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Impact testing of mobile phone display glasses

Tutkimustuotos

Yksityiskohdat

AlkuperäiskieliEnglanti
OtsikkoProceedings of the 2nd International Conference on Impact Loading of Structures and Materials
AlaotsikkoMay 7-11, 2018, Xi an, China
Sivumäärä4
TilaJulkaistu - 2018
OKM-julkaisutyyppiD3 Artikkeli ammatillisessa konferenssijulkaisussa
TapahtumaInternational Conference on Impact Loading of Structures and Materials -
Kesto: 22 toukokuuta 2018 → …

Conference

ConferenceInternational Conference on Impact Loading of Structures and Materials
Ajanjakso22/05/18 → …

Tiivistelmä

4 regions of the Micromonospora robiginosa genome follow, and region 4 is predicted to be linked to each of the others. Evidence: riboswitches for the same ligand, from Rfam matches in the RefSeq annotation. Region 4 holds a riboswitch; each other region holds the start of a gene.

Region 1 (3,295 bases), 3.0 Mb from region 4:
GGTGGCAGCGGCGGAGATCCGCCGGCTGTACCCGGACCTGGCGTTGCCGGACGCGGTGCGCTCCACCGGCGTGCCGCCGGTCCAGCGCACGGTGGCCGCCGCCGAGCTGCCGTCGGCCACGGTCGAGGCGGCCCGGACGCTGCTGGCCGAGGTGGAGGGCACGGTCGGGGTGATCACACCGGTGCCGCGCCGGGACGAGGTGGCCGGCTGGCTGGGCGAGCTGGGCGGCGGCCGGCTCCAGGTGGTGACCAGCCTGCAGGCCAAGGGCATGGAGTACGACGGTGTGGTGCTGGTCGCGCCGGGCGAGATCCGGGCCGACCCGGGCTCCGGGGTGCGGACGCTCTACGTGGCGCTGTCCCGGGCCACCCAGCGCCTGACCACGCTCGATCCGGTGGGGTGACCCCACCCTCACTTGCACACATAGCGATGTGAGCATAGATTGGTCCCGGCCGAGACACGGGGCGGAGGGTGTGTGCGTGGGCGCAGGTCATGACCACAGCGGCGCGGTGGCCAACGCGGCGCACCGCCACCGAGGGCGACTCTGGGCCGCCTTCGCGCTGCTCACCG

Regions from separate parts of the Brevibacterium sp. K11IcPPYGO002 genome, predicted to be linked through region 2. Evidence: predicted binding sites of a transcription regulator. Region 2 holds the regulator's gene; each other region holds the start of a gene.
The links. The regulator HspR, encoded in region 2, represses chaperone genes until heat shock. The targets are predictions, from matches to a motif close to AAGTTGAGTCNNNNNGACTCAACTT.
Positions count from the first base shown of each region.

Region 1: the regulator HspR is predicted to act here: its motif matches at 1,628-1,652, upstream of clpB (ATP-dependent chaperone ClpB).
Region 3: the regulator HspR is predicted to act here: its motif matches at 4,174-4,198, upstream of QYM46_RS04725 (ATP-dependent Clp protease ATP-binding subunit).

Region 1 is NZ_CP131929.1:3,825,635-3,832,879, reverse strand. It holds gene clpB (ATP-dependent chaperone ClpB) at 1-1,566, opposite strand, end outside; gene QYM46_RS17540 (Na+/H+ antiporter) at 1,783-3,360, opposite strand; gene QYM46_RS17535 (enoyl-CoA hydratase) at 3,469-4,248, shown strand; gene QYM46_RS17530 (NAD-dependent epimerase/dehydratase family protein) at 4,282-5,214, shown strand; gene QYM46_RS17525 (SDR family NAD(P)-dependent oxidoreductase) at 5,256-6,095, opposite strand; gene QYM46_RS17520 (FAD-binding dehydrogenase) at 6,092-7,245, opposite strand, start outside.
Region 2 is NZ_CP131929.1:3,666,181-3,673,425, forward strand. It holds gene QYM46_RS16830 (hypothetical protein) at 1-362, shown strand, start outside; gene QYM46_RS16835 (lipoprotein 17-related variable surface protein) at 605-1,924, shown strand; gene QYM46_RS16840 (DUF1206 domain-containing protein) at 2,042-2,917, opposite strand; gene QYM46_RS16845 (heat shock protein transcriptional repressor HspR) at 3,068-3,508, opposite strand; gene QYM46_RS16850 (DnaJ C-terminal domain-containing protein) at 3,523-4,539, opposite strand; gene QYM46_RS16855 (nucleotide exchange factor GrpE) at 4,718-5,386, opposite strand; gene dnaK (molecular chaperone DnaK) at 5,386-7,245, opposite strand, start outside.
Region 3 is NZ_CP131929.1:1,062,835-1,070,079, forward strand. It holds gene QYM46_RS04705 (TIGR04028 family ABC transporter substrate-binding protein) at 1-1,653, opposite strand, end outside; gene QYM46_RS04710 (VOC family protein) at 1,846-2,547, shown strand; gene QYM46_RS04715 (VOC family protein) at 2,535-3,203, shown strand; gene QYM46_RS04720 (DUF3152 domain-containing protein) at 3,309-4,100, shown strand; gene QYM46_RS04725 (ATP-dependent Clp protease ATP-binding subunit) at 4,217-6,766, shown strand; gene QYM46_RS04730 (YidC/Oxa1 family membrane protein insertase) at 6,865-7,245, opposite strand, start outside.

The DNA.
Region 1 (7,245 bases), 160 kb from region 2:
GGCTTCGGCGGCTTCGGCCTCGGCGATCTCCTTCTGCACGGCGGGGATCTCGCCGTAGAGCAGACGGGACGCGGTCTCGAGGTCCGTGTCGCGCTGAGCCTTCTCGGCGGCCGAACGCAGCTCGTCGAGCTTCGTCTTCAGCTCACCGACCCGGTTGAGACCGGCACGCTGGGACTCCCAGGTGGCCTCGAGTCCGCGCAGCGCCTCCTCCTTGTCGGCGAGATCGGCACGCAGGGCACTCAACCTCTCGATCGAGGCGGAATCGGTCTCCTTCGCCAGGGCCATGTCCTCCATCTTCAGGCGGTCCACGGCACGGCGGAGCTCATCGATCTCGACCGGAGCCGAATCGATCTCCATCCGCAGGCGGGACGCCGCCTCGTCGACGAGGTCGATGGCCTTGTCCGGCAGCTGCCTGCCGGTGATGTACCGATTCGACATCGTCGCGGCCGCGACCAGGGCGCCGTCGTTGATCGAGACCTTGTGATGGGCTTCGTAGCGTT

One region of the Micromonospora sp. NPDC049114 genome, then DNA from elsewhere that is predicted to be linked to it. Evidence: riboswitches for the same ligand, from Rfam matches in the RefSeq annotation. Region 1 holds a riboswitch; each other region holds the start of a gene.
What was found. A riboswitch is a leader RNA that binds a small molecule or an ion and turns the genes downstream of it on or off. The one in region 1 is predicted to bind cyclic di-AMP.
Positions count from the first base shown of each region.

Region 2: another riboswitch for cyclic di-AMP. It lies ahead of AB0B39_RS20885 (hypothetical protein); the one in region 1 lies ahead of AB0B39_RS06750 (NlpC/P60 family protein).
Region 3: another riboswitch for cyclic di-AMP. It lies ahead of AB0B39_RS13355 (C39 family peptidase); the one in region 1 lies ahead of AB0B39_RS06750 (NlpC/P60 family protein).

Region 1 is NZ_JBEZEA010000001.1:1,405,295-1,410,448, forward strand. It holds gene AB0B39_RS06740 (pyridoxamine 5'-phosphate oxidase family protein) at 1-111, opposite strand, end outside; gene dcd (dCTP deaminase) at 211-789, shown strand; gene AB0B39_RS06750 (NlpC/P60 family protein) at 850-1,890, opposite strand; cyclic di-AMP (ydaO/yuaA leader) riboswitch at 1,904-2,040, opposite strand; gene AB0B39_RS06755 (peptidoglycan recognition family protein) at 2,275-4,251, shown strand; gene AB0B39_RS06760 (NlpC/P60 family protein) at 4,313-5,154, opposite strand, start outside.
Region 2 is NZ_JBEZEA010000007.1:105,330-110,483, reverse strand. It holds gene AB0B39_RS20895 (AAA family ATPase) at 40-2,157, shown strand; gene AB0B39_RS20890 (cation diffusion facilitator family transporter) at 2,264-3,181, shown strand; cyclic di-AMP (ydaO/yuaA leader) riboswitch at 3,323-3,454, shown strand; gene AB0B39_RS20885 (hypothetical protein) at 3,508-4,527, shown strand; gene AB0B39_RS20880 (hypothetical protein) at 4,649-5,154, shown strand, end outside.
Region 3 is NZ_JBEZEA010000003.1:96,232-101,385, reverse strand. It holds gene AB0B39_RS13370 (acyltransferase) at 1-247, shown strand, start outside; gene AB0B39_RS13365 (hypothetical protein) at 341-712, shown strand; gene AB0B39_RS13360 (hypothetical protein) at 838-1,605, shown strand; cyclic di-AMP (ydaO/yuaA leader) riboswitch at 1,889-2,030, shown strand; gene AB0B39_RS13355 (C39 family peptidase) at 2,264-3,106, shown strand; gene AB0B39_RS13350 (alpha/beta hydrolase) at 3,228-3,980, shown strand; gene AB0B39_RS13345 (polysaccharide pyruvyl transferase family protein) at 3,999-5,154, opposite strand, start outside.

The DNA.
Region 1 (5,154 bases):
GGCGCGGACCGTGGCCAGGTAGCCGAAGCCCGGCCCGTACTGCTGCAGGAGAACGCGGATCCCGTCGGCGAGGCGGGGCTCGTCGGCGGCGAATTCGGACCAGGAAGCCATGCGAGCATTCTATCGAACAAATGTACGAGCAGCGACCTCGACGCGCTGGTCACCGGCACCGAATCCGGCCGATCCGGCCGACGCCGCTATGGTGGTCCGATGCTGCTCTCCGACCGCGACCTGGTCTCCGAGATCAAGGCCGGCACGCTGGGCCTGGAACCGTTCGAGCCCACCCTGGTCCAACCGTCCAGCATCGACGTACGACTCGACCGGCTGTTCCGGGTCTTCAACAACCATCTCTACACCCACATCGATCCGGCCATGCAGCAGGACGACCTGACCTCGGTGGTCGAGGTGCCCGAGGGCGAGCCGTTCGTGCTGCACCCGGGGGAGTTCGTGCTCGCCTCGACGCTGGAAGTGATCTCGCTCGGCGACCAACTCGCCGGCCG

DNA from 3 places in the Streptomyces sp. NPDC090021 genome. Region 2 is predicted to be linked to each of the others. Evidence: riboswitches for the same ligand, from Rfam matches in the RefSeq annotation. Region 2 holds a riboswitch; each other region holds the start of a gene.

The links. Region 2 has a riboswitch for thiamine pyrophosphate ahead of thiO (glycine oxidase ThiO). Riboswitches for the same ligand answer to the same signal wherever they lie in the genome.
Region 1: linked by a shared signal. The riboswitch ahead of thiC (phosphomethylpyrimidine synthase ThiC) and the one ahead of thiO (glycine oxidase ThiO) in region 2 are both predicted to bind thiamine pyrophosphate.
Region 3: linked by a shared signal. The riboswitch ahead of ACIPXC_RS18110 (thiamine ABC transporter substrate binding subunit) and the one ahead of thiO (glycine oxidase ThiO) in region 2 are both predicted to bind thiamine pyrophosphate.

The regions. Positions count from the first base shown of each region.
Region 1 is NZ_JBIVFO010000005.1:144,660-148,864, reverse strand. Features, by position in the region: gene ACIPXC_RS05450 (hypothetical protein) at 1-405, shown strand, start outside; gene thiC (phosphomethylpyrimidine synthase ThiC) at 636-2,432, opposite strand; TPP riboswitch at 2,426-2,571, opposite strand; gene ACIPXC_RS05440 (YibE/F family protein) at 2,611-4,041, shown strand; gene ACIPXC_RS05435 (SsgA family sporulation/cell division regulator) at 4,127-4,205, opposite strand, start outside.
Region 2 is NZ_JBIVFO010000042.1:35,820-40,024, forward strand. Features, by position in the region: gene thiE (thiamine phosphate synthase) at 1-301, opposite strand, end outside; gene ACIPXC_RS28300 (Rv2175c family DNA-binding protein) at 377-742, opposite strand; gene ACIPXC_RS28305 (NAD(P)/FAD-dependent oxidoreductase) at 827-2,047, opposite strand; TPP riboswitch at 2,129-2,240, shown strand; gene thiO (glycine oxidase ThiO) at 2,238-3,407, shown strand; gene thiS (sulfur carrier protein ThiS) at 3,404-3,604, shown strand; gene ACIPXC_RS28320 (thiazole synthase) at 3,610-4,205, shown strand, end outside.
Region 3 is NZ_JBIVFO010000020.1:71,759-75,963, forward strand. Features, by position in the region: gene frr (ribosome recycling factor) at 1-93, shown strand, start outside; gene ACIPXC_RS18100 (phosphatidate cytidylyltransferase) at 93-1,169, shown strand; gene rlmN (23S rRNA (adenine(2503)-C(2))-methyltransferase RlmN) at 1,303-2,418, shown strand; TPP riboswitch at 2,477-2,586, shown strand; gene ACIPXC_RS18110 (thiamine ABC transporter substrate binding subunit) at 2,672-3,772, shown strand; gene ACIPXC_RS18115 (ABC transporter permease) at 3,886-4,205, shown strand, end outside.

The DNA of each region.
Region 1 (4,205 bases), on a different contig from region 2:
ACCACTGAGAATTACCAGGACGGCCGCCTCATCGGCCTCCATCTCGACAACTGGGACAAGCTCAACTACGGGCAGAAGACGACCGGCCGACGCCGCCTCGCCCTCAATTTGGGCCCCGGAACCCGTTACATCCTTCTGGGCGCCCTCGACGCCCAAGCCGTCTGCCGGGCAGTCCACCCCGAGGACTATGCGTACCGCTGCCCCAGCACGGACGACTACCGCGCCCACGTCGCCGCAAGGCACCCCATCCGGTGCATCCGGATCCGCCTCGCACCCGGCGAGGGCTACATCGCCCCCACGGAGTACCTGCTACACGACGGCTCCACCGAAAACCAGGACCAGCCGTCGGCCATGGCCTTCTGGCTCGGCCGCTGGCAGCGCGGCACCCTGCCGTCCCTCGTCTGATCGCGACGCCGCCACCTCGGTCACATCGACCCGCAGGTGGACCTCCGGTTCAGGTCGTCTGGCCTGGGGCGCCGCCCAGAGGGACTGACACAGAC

Amongst the wide variety of consumer electronics, mobile phones are probably the most susceptible to impacts. Furthermore, in the phone structure the display glass is usually the most vulnerable to damage for example in the case of dropping the phone on a hard surface. For these reasons, the phone manufacturers have a great interest to obtain reliable experimental data on the behavior of the display glasses during various types of impact that the phone may encounter during use. Another important reason for the experimental studies of such events is that while much of the design work of the mechanical structures of the phones are today conducted via computer modeling and simulation, the modeling work needs reliable material data and, in particular, the simulation results still need to be validated by experimental testing. In this study, the impact response of selected display glass materials were experimentally studied using various types of testing methods. The tests can be divided into two different classes: controlled dropping of entire mobile phones from different heights on various hard surfaces, and pendulum impact testing of plain glasses with various degrees of pre-damage. In both cases, the tests were followed by a high-speed camera from different directions to obtain information about the sequence and locations of events during the impacts. With the pendulum tests, the impact energies and their dependence on the glass type and pre-damage could also be determined. Dropping of phones on a thick glass plate allowed video recording of the impact event also from the oncoming direction. The tests on a clean glass plate, however, did not damage the phone glass even at the highest drop height of 1.5 meters. Therefore, the glass plate was sprinkled with small sized crushed granite particles or by particles sieved from lake sand. The results of these experiments showed that the minimum particle size that may break the glass is 63 – 125 µm, with the failing probability increasing with increasing particle size. It was also found that 0.5 m height is roughly a threshold for the dropping distance, below which no glass failure occurs. The impact tests were conducted for specimens pre-damaged using several different techniques, including indentations made with a Vickers hardness tester and scratching with a diamond tip, hardmetal cone, and grinding (‘sand’) paper. The measure of the glass durability was the absorbed energy in the test leading to the breakage of the glass sample.

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